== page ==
The dairy industry is in transition as domestic consumption is shifting. Where is domestic dairy consumption going? Per capita consumption of fluid milk is declining and has been since 1975. Chart I shows the year-to-year percent change in per capita consumption. Since 1976, there has been only one positive year when per capita consumption increased year-over-year.
|Chart I – Year by Year Percent Changes in Per Capita Consumption of Fluid Milk|
For years, the population growth kept the total domestic consumption of fluid milk nearly even. Individuals were drinking less milk, but more people were drinking milk, keeping overall domestic consumption steady. Recently, the per capita consumption of fluid milk stated falling much faster. Additionally, the population growth has slowed to just .6% in 2018 (Chart II).
|Chart II – Year by Year Percent Changes in U.S. Population|
The result is a significant drop in total domestic fluid milk purchases (Chart III). The drop is significant and appears to be accelerating. Competition from “alternative” milks and other beverages is increasing and the new products are being accepted by U.S. consumers.
|Chart III – Total U.S. Domestic Sales of Fluid Milk|
The biggest use of milk in the U.S. is for cheese. Total domestic cheese consumption (Chart IV) is still increasing. However, the days of 6% to 8% annual growth are far behind. Today, the growth rate is closer to 2%. As the cheese market continues to mature, that growth rate will likely decrease.
|Chart IV – Year by Year Changes in U.S. Cheese Consumption|
The annual growth in yogurt was once as high as 20% (Chart V). For the last four years, the growth rate has been negative. Recently, two of the largest yogurt producers have introduced “plant based” yogurt. It is likely that this will accelerate the decline of traditional yogurt.
|Chart V – Year by Year Percent Change in Yogurt Consumption|
The growth of butter consumption is also slowing. In 2017, per capita consumption became negative.
|Chart VI – Year by Year Percent Growth in Butter Consumption|
The market for milk is changing. With the declining market for fluid milk, there is increased pressure to provide components, not just milk. The products that are growing, like cheese, require components. Exports also require components because the cost to ship water is too great. Producers paid on the component system are paid only for components. More butterfat and milk protein mean higher revenue. Also, processors that require a high level of protein often pay additional bonuses for increased milk protein levels.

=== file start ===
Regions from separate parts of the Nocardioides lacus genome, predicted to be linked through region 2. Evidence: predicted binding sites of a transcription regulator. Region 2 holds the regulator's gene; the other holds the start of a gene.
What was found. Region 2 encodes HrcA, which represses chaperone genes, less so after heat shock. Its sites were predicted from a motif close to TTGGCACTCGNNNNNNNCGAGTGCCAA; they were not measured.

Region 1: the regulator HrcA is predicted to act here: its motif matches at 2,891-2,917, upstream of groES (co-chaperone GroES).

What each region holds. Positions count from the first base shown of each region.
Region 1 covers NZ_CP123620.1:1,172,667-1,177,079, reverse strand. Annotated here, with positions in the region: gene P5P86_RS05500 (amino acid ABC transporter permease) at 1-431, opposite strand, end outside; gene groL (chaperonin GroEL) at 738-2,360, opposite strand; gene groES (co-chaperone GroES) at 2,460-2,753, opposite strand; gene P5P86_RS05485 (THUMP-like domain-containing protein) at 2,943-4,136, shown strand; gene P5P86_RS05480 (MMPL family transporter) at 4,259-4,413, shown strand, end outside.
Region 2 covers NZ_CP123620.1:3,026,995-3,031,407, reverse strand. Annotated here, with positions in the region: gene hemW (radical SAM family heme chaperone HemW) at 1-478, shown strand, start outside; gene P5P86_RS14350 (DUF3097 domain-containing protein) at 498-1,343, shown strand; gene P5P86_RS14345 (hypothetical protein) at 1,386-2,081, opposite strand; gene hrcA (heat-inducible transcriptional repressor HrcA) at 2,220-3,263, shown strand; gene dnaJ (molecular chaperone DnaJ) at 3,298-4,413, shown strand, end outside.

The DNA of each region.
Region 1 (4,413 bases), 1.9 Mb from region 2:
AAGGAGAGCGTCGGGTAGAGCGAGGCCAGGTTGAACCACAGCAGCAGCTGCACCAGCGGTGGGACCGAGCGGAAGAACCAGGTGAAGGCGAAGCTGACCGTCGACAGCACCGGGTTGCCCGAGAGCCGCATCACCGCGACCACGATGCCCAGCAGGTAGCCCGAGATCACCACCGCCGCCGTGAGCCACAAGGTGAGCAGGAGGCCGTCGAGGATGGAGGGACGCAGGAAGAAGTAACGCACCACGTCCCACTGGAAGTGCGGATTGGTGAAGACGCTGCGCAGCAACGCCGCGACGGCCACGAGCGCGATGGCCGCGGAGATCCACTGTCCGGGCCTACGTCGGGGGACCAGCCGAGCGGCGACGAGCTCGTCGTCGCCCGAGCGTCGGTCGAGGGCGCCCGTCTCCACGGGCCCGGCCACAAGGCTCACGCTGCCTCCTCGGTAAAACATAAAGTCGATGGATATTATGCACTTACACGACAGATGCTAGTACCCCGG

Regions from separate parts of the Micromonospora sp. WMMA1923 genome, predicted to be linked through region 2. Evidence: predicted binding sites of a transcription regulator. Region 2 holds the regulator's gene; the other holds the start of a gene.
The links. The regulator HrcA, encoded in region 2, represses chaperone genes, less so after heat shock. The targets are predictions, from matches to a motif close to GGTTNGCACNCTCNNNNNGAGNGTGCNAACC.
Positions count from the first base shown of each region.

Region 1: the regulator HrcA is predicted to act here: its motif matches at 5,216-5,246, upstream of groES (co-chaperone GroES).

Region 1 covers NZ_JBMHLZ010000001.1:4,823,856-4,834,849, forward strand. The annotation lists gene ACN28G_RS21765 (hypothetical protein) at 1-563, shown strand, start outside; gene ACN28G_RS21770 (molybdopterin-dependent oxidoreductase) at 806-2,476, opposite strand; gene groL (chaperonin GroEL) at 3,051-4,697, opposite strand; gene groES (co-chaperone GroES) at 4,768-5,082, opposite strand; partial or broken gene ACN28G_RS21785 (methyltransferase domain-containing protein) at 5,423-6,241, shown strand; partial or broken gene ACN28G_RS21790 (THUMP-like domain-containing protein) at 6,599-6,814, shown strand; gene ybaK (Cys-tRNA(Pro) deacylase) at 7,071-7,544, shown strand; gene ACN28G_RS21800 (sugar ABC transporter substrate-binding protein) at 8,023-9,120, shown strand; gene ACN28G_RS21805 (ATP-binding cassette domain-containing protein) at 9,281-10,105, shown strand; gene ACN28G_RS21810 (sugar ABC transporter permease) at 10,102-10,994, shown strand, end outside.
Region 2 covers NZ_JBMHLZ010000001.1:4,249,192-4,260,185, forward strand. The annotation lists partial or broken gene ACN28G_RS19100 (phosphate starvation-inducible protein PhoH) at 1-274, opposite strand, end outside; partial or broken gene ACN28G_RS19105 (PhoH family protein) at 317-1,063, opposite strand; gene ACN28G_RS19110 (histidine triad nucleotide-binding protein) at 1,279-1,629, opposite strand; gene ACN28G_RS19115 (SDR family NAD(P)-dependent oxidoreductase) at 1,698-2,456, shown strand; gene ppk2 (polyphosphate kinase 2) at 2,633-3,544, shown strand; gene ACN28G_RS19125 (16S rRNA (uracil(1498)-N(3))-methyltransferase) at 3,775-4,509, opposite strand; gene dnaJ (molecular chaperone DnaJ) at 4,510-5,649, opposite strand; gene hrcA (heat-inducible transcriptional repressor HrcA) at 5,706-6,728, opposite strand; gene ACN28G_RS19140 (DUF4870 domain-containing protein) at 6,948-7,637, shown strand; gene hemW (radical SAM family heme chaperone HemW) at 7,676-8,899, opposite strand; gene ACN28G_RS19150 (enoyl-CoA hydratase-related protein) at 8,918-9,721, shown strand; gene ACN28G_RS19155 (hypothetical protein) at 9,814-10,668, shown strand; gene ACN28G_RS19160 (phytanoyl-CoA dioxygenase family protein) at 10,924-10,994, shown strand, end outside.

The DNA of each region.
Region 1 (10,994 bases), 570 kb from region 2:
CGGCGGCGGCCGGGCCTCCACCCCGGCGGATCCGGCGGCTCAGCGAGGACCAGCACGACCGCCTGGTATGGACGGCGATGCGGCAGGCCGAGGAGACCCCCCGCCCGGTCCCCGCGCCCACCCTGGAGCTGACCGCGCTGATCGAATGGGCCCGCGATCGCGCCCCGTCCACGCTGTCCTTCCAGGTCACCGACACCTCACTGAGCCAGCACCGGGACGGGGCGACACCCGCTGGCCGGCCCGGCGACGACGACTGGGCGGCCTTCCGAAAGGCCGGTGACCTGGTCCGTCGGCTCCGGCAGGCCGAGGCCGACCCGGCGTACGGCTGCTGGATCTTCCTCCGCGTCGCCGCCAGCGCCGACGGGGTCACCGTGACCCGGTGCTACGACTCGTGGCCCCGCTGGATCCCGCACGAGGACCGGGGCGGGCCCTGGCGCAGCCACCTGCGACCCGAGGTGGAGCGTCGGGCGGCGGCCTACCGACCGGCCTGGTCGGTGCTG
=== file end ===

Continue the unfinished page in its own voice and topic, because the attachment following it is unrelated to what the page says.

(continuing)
One of the proven techniques to increase components is to balance rations for amino acids. Amino acid balancing has been proven many times to increase protein, butterfat, and milk volume. Chart VI below shows a brief history of amino acid balancing in the Upper Midwest Federal Order. From 2010 to 2014, more and more herds were balancing for amino acids and butterfat and milk protein increased. However, as milk prices started dropping, producers were reluctant to try anything that could increase feed cost. This was not a good plan. The increase in revenue and cash flow from amino acid balancing always pays for itself as it produces more butterfat, milk protein, and milk volume
While there are many things that an individual producer cannot control, like the standardized Class III price, a producer can manage to maximize revenue and cash flow. That may be the key to survival in the current dairy climate.
|Chart VII – Impact of Amino Acid Balancing|
Editor’s Note: John Geuss is a dairy consultant based in Florida. This information appears in his Milk Price blog column sponsored by Addiseo and is published here with permission. He may be contacted at [email protected]